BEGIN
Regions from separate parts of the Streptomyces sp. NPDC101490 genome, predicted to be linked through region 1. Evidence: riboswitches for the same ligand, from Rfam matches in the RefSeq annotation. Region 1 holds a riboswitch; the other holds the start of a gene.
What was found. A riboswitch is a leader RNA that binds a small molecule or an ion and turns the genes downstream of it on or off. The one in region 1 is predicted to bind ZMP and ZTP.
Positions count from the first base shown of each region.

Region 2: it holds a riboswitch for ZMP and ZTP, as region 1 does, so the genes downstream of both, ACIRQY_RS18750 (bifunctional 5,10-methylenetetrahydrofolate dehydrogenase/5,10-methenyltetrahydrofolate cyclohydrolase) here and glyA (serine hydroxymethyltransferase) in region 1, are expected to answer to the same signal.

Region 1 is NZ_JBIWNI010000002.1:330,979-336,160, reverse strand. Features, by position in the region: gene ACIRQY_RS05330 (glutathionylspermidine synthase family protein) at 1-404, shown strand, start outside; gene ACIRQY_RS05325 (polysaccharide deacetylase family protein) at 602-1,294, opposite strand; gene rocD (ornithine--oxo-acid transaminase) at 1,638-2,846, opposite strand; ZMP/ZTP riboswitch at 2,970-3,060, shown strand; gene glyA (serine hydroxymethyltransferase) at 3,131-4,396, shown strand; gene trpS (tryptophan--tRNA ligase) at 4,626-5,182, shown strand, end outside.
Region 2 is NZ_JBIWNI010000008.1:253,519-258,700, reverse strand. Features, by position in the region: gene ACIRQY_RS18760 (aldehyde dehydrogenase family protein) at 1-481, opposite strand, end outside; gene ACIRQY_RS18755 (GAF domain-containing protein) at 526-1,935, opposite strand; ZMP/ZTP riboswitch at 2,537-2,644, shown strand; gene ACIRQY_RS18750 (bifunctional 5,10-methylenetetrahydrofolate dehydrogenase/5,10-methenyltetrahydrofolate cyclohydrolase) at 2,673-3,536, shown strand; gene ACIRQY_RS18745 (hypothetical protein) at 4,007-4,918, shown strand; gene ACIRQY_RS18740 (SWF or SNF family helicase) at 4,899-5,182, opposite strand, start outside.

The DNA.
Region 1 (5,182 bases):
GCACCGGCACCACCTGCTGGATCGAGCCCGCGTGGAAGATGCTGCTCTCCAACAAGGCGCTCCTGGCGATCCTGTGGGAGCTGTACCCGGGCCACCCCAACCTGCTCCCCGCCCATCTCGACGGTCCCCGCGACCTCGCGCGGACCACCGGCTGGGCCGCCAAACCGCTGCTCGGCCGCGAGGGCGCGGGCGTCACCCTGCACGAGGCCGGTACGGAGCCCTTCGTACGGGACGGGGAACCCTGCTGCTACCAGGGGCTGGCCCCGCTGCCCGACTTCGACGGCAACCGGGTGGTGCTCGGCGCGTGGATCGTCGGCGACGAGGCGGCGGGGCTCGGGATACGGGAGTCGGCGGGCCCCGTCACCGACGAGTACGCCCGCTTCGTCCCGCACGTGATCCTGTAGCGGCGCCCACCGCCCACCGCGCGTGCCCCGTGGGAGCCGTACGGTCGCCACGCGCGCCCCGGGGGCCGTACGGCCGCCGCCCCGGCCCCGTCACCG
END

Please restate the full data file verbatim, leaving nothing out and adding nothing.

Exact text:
Regions from separate parts of the Streptomyces sp. NPDC101490 genome, predicted to be linked through region 1. Evidence: riboswitches for the same ligand, from Rfam matches in the RefSeq annotation. Region 1 holds a riboswitch; the other holds the start of a gene.
What was found. A riboswitch is a leader RNA that binds a small molecule or an ion and turns the genes downstream of it on or off. The one in region 1 is predicted to bind ZMP and ZTP.
Positions count from the first base shown of each region.

Region 2: it holds a riboswitch for ZMP and ZTP, as region 1 does, so the genes downstream of both, ACIRQY_RS18750 (bifunctional 5,10-methylenetetrahydrofolate dehydrogenase/5,10-methenyltetrahydrofolate cyclohydrolase) here and glyA (serine hydroxymethyltransferase) in region 1, are expected to answer to the same signal.

Region 1 is NZ_JBIWNI010000002.1:330,979-336,160, reverse strand. Features, by position in the region: gene ACIRQY_RS05330 (glutathionylspermidine synthase family protein) at 1-404, shown strand, start outside; gene ACIRQY_RS05325 (polysaccharide deacetylase family protein) at 602-1,294, opposite strand; gene rocD (ornithine--oxo-acid transaminase) at 1,638-2,846, opposite strand; ZMP/ZTP riboswitch at 2,970-3,060, shown strand; gene glyA (serine hydroxymethyltransferase) at 3,131-4,396, shown strand; gene trpS (tryptophan--tRNA ligase) at 4,626-5,182, shown strand, end outside.
Region 2 is NZ_JBIWNI010000008.1:253,519-258,700, reverse strand. Features, by position in the region: gene ACIRQY_RS18760 (aldehyde dehydrogenase family protein) at 1-481, opposite strand, end outside; gene ACIRQY_RS18755 (GAF domain-containing protein) at 526-1,935, opposite strand; ZMP/ZTP riboswitch at 2,537-2,644, shown strand; gene ACIRQY_RS18750 (bifunctional 5,10-methylenetetrahydrofolate dehydrogenase/5,10-methenyltetrahydrofolate cyclohydrolase) at 2,673-3,536, shown strand; gene ACIRQY_RS18745 (hypothetical protein) at 4,007-4,918, shown strand; gene ACIRQY_RS18740 (SWF or SNF family helicase) at 4,899-5,182, opposite strand, start outside.

The DNA.
Region 1 (5,182 bases):
GCACCGGCACCACCTGCTGGATCGAGCCCGCGTGGAAGATGCTGCTCTCCAACAAGGCGCTCCTGGCGATCCTGTGGGAGCTGTACCCGGGCCACCCCAACCTGCTCCCCGCCCATCTCGACGGTCCCCGCGACCTCGCGCGGACCACCGGCTGGGCCGCCAAACCGCTGCTCGGCCGCGAGGGCGCGGGCGTCACCCTGCACGAGGCCGGTACGGAGCCCTTCGTACGGGACGGGGAACCCTGCTGCTACCAGGGGCTGGCCCCGCTGCCCGACTTCGACGGCAACCGGGTGGTGCTCGGCGCGTGGATCGTCGGCGACGAGGCGGCGGGGCTCGGGATACGGGAGTCGGCGGGCCCCGTCACCGACGAGTACGCCCGCTTCGTCCCGCACGTGATCCTGTAGCGGCGCCCACCGCCCACCGCGCGTGCCCCGTGGGAGCCGTACGGTCGCCACGCGCGCCCCGGGGGCCGTACGGCCGCCGCCCCGGCCCCGTCACCG